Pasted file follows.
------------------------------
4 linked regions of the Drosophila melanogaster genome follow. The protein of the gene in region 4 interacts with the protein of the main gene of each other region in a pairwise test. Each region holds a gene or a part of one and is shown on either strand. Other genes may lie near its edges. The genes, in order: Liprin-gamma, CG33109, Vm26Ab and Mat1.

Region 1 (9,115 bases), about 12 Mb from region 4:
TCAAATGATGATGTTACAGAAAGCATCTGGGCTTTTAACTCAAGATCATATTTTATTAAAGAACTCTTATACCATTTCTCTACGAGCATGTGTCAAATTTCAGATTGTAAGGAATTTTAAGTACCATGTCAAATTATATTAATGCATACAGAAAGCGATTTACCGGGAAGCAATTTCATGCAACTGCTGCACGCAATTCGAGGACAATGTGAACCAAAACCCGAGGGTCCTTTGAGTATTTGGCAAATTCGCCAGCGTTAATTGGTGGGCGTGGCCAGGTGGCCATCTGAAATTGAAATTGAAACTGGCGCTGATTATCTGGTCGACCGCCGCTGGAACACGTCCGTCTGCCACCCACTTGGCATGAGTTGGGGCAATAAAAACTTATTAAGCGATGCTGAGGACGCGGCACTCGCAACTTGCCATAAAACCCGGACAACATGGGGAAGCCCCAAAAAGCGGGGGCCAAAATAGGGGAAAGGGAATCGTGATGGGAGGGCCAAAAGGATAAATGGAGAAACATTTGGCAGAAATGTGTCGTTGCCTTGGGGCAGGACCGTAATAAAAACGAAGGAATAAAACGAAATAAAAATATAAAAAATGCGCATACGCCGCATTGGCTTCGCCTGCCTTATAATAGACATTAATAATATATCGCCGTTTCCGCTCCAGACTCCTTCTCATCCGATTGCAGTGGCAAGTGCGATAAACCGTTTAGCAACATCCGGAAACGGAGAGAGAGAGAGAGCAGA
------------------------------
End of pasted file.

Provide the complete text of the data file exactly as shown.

4 linked regions of the Drosophila melanogaster genome follow. The protein of the gene in region 4 interacts with the protein of the main gene of each other region in a pairwise test. Each region holds a gene or a part of one and is shown on either strand. Other genes may lie near its edges. The genes, in order: Liprin-gamma, CG33109, Vm26Ab and Mat1.

Region 1 (9,115 bases), about 12 Mb from region 4:
TCAAATGATGATGTTACAGAAAGCATCTGGGCTTTTAACTCAAGATCATATTTTATTAAAGAACTCTTATACCATTTCTCTACGAGCATGTGTCAAATTTCAGATTGTAAGGAATTTTAAGTACCATGTCAAATTATATTAATGCATACAGAAAGCGATTTACCGGGAAGCAATTTCATGCAACTGCTGCACGCAATTCGAGGACAATGTGAACCAAAACCCGAGGGTCCTTTGAGTATTTGGCAAATTCGCCAGCGTTAATTGGTGGGCGTGGCCAGGTGGCCATCTGAAATTGAAATTGAAACTGGCGCTGATTATCTGGTCGACCGCCGCTGGAACACGTCCGTCTGCCACCCACTTGGCATGAGTTGGGGCAATAAAAACTTATTAAGCGATGCTGAGGACGCGGCACTCGCAACTTGCCATAAAACCCGGACAACATGGGGAAGCCCCAAAAAGCGGGGGCCAAAATAGGGGAAAGGGAATCGTGATGGGAGGGCCAAAAGGATAAATGGAGAAACATTTGGCAGAAATGTGTCGTTGCCTTGGGGCAGGACCGTAATAAAAACGAAGGAATAAAACGAAATAAAAATATAAAAAATGCGCATACGCCGCATTGGCTTCGCCTGCCTTATAATAGACATTAATAATATATCGCCGTTTCCGCTCCAGACTCCTTCTCATCCGATTGCAGTGGCAAGTGCGATAAACCGTTTAGCAACATCCGGAAACGGAGAGAGAGAGAGAGCAGA